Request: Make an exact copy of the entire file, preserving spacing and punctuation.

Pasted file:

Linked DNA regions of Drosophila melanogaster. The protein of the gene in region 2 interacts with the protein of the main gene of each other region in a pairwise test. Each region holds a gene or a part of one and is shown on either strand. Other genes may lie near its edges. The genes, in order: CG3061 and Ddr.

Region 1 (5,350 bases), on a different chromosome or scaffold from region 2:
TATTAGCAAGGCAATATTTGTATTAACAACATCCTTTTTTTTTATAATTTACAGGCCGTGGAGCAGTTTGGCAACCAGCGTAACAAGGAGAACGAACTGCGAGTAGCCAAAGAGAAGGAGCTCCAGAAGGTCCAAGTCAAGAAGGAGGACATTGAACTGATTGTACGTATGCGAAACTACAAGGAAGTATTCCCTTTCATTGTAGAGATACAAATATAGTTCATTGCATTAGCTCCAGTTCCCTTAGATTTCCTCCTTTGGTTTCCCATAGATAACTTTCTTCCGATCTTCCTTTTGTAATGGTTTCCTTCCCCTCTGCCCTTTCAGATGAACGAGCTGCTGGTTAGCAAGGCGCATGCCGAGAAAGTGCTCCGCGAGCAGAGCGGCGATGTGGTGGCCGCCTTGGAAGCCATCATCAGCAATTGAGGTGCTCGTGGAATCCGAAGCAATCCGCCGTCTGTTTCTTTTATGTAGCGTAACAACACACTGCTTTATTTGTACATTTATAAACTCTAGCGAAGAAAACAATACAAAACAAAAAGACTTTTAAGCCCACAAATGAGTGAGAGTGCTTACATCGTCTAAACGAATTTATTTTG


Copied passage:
Linked DNA regions of Drosophila melanogaster. The protein of the gene in region 2 interacts with the protein of the main gene of each other region in a pairwise test. Each region holds a gene or a part of one and is shown on either strand. Other genes may lie near its edges. The genes, in order: CG3061 and Ddr.

Region 1 (5,350 bases), on a different chromosome or scaffold from region 2:
TATTAGCAAGGCAATATTTGTATTAACAACATCCTTTTTTTTTATAATTTACAGGCCGTGGAGCAGTTTGGCAACCAGCGTAACAAGGAGAACGAACTGCGAGTAGCCAAAGAGAAGGAGCTCCAGAAGGTCCAAGTCAAGAAGGAGGACATTGAACTGATTGTACGTATGCGAAACTACAAGGAAGTATTCCCTTTCATTGTAGAGATACAAATATAGTTCATTGCATTAGCTCCAGTTCCCTTAGATTTCCTCCTTTGGTTTCCCATAGATAACTTTCTTCCGATCTTCCTTTTGTAATGGTTTCCTTCCCCTCTGCCCTTTCAGATGAACGAGCTGCTGGTTAGCAAGGCGCATGCCGAGAAAGTGCTCCGCGAGCAGAGCGGCGATGTGGTGGCCGCCTTGGAAGCCATCATCAGCAATTGAGGTGCTCGTGGAATCCGAAGCAATCCGCCGTCTGTTTCTTTTATGTAGCGTAACAACACACTGCTTTATTTGTACATTTATAAACTCTAGCGAAGAAAACAATACAAAACAAAAAGACTTTTAAGCCCACAAATGAGTGAGAGTGCTTACATCGTCTAAACGAATTTATTTTG